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Public asked to stop releasing domestic cats, rabbits, turtles in Ontario park

Monday, August 8th 2022, 12:06 pm - Between six to 12 domestic animals found since April

Domestic turtles, cats and rabbits have been found roaming around Point Pelee National Park — sightings that have park officials asking the public to use shelter options instead.

Since April, the Leamington park said between six to 12 domestic animals have been spotted. Park staff told CBC News that they can tell the animals aren't native to the region based on the type of species they are and their behaviour.

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The most common types of animals are cats and rabbits, but over the years they've also captured domestic fish and turtles that have made their way in as well.

"It's been an issue I guess for a number of years," said the park's acting resource conservation manager David Walker.

"It's cruel to the animal, dropping them off in the park, because they're going into established territories [and] they're not used to fending for themselves."

animals-from-park/Submitted by Point Pelee National Park via CBC These are some of the animals that Point Pelee National Park staff have found wandering around the grounds in recent years. (Submitted by Point Pelee National Park)

Some of the more unusual animals Walker and his team have had to remove from the park include a coastal plain cooter turtle, which is native to Florida and wouldn't survive this region's cold winters. The turtle was found in 2013.

Walker said they also had a family bring in pet raccoons and then leave them in the park.

Pets considered 'invasive species' to the park

When Walker or his staff spot a domestic animal, he said they will set a live trap for it and then send it off to the appropriate shelter or rehabilitation centre.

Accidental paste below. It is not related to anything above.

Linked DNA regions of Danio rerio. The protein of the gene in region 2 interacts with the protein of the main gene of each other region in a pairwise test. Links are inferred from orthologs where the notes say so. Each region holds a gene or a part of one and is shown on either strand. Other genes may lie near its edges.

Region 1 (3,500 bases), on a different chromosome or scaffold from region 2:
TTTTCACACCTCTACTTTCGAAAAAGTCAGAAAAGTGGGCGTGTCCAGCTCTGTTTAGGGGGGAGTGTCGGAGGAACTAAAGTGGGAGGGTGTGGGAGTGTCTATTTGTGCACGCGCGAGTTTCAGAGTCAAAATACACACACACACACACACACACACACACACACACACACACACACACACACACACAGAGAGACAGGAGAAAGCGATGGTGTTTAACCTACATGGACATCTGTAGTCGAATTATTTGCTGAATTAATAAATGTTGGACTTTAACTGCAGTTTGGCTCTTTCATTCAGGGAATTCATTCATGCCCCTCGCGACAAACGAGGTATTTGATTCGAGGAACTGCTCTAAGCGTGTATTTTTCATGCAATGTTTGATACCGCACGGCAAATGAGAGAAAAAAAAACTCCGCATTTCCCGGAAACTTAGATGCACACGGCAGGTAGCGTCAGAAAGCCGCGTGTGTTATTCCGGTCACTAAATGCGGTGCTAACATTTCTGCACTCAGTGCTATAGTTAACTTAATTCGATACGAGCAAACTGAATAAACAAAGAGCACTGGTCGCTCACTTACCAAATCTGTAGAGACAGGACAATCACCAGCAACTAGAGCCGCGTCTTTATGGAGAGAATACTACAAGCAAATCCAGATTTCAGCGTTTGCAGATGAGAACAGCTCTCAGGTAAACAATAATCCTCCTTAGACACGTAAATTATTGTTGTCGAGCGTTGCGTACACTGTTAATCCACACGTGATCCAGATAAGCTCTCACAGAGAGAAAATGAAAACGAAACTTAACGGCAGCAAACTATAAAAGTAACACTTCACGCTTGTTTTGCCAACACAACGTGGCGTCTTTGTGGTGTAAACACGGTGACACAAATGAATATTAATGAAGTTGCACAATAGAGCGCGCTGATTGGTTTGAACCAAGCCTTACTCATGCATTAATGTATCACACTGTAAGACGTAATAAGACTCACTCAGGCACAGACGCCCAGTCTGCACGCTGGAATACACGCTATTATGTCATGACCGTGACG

Usually the animals are found in "very poor conditions," some are injured and often times they are covered in ticks, Walker said.

point-pelee-national-park/Mike Evans/CBC Point Pelee National Park in Leamington, Ont., is shown in a file photo. (Mike Evans/CBC)

A domesticated animal, he said, will have a hard time surviving out in the wilderness.

"They will have trouble finding food and water and then if there's predators, we have a coyote population," he said.

He added that the animals can also bring disease into the park or they can prey on native at-risk species.

"A pet is an invasive species. So we have active management to try to remove those species from the park to protect the species at risk that are native to the area," he said.

melanie-coulter-david-walker/Jennifer La Grassa/CBC Melanie Coulter, left, is the executive director of Windsor/Essex Humane Society. David Walker, right, is Point Pelee National Park's acting resource conservation manager. (Jennifer La Grassa/CBC)

The park is also a Carolinian forest habitat — it has plants and animals similar to those found further south. Walker said this type of habitat is rare in Canada, so they're trying to preserve it for species that need that environment.

In addition to it being bad for the animal and the ecosystem, Walker said dropping domestic animals into the park is a criminal offence and people can be charged.

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Shelters, rehab 'responsible options'

One option for people who can no longer care for their pet or no longer want it is to book an appointment with the Windsor/Essex Humane Society.

Melanie Coulter, executive director of the humane society, said it's "frustrating" to hear that this continues to be an ongoing issue.

"When you adopt a pet you are really making a commitment to them and you're saying you're going to care for them. When you're taking them in, that's something you're committing to them for their life," she said.

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Coulter added that it's understandable that sometimes the situation changes where the owner may no longer be able to care for the animal, but she said in that case there are "responsible options" for someone to choose.

She encouraged people to call the humane society or other nearby shelters.

Sometimes, there are waits for a shelter to accept an animal, but Coulter said they can accommodate urgent situations and that usually the process to surrender is pretty easy.

She also said that when a stray comes in, the humane society doesn't know the animal's history and that makes it harder to find it a new home.

"Your pet's given you lots of love over time and they're committed to you and it's really important to give that back," she said.

The story, written by Jennifer La Grassa, was originally published for CBC News.

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